Rights group supports Fleming's right to die
The Irish Human Rights Commission has told the Supreme Court it believes terminally ill Marie Fleming has a right, “subject to strict conditions”, to be assisted in taking her own life.
Frank Callanan SC, for the commission, argued it was not necessary to conclude firmly there is a constitutional right to commit suicide before the court can decide if Ms Fleming has a general right not to be compelled by the State to live out her remaining days in great pain.
After repeated questions from the judges on whether the commission believes there is a constitutional right to commit suicide, Mr Callanan said he wanted to focus on Ms Fleming’s particular case and did not wish to adopt a policy position for the commission.
The right to equality in this case arose directly from the decriminalisation of suicide in the Criminal Law Suicide Act 1993, he said. The legislature was obliged to take into account the differences between able-bodied and disabled people in this regard and it was discriminatory that a disabled person who wished to end their life could not lawfully be assisted to do so, he argued.
Mr Callanan was making submissions in Ms Fleming’s continuing appeal against the High Court’s rejection of her challenge to section 2.2 of the 1993 Act, which makes it an offence to assist a suicide.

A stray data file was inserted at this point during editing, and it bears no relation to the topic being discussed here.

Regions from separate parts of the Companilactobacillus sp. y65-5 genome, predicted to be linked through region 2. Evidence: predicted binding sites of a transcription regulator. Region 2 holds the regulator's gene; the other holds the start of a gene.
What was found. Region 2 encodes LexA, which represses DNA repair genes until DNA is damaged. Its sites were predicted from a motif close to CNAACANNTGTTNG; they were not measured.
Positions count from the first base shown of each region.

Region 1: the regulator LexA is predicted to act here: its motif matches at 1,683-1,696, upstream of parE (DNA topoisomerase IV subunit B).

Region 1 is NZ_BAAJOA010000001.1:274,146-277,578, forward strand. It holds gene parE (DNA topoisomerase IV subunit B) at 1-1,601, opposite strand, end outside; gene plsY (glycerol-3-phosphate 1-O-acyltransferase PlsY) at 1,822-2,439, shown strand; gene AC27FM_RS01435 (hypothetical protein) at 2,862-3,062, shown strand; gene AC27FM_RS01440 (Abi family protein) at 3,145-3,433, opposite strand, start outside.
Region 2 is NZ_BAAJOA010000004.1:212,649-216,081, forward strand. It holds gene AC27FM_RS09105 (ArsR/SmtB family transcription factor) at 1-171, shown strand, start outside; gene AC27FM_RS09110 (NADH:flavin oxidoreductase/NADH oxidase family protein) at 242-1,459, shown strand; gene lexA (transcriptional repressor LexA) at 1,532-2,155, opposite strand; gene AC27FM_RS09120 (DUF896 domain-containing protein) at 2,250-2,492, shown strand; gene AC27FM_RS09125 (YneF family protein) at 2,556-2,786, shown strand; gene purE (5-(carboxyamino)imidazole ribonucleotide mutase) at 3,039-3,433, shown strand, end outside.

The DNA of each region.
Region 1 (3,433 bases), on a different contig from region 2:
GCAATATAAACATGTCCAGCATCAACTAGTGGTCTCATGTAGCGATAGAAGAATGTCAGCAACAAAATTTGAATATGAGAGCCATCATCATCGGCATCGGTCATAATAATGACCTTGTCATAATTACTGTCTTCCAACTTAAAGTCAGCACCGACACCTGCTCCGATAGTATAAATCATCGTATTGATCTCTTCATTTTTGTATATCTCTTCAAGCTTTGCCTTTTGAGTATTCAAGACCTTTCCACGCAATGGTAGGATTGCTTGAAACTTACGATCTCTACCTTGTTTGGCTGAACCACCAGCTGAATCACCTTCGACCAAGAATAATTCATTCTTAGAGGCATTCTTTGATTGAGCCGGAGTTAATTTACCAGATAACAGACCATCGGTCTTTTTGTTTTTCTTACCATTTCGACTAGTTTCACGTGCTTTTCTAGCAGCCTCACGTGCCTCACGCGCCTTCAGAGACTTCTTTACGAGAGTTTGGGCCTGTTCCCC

Ms Fleming (59), who is in the final stages of multiple sclerosis, argues the absolute ban on assisted suicide should and must be relaxed to meet her particular circumstances as a terminally ill person in severe pain who is mentally competent to decide when and how she wants to end her life but is unable to do so unaided.
A three-judge High Court ruled last month the absolute ban is wholly justified in the public interest to protect vulnerable people.
Ms Fleming’s appeal to the seven-judge Supreme Court centres on arguments that the absolute ban, in her personal circumstances, disproportionately breaches her personal rights, including to life, equality and privacy, under the Constitution and European Convention on Human Rights.
Earlier yesterday, Brian Murray SC, for Ms Fleming, argued the absolute ban disproportionately impairs the rights of an “entirely innocent” group of severely disabled people such as Ms Fleming and is causing her great suffering. The High Court had not applied the proper test in concluding the ban was justifiable on grounds of a possible risk to others, he argued.
The High Court had referred to a “substantial consensus” in western countries, shared by the Law Reform Commission here, that such an absolute ban was the “best approach” to protecting life and vulnerable people but that was not the correct legal test, he said. The correct test was whether such a ban impaired rights as little as possible and did not impose a disproportionate burden on one group, he argued.
When some of the judges expressed concerns that overturning the ban would mean the court was legislating in breach of the constitutional separation of powers, Mr Murray said the Supreme Court did not have to tell the legislature what laws should be enacted. What the court was obliged to find was that laws with appropriate safeguards must be enacted to vindicate her rights and then leave it to the Oireachtas to design those laws, he said.